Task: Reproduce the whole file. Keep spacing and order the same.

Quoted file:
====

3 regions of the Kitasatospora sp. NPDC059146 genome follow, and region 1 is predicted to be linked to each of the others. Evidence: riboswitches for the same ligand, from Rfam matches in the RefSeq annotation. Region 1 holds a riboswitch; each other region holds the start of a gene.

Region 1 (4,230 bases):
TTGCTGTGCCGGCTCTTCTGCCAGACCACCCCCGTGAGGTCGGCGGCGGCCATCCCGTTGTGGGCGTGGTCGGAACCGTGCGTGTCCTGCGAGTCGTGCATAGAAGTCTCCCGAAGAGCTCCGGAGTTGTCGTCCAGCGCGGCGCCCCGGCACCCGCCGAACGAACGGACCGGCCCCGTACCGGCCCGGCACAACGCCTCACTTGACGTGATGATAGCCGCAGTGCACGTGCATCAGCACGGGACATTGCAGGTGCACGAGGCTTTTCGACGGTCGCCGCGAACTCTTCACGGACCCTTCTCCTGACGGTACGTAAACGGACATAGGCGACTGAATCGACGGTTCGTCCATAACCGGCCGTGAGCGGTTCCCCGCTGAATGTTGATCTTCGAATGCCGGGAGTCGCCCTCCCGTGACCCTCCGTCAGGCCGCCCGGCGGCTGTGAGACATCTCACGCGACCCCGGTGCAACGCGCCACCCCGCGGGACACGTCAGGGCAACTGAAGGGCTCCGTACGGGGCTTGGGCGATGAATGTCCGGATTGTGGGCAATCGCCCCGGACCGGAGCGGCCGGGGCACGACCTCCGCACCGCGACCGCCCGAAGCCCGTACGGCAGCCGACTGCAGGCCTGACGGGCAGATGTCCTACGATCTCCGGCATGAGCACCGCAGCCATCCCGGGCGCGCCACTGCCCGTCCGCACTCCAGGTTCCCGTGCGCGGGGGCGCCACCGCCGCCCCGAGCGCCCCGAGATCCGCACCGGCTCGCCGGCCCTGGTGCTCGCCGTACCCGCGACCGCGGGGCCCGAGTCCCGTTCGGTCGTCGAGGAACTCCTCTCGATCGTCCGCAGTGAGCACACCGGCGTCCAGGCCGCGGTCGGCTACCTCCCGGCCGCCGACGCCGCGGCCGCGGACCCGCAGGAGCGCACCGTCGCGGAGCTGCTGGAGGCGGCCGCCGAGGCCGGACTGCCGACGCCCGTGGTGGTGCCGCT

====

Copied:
3 regions of the Kitasatospora sp. NPDC059146 genome follow, and region 1 is predicted to be linked to each of the others. Evidence: riboswitches for the same ligand, from Rfam matches in the RefSeq annotation. Region 1 holds a riboswitch; each other region holds the start of a gene.

Region 1 (4,230 bases):
TTGCTGTGCCGGCTCTTCTGCCAGACCACCCCCGTGAGGTCGGCGGCGGCCATCCCGTTGTGGGCGTGGTCGGAACCGTGCGTGTCCTGCGAGTCGTGCATAGAAGTCTCCCGAAGAGCTCCGGAGTTGTCGTCCAGCGCGGCGCCCCGGCACCCGCCGAACGAACGGACCGGCCCCGTACCGGCCCGGCACAACGCCTCACTTGACGTGATGATAGCCGCAGTGCACGTGCATCAGCACGGGACATTGCAGGTGCACGAGGCTTTTCGACGGTCGCCGCGAACTCTTCACGGACCCTTCTCCTGACGGTACGTAAACGGACATAGGCGACTGAATCGACGGTTCGTCCATAACCGGCCGTGAGCGGTTCCCCGCTGAATGTTGATCTTCGAATGCCGGGAGTCGCCCTCCCGTGACCCTCCGTCAGGCCGCCCGGCGGCTGTGAGACATCTCACGCGACCCCGGTGCAACGCGCCACCCCGCGGGACACGTCAGGGCAACTGAAGGGCTCCGTACGGGGCTTGGGCGATGAATGTCCGGATTGTGGGCAATCGCCCCGGACCGGAGCGGCCGGGGCACGACCTCCGCACCGCGACCGCCCGAAGCCCGTACGGCAGCCGACTGCAGGCCTGACGGGCAGATGTCCTACGATCTCCGGCATGAGCACCGCAGCCATCCCGGGCGCGCCACTGCCCGTCCGCACTCCAGGTTCCCGTGCGCGGGGGCGCCACCGCCGCCCCGAGCGCCCCGAGATCCGCACCGGCTCGCCGGCCCTGGTGCTCGCCGTACCCGCGACCGCGGGGCCCGAGTCCCGTTCGGTCGTCGAGGAACTCCTCTCGATCGTCCGCAGTGAGCACACCGGCGTCCAGGCCGCGGTCGGCTACCTCCCGGCCGCCGACGCCGCGGCCGCGGACCCGCAGGAGCGCACCGTCGCGGAGCTGCTGGAGGCGGCCGCCGAGGCCGGACTGCCGACGCCCGTGGTGGTGCCGCT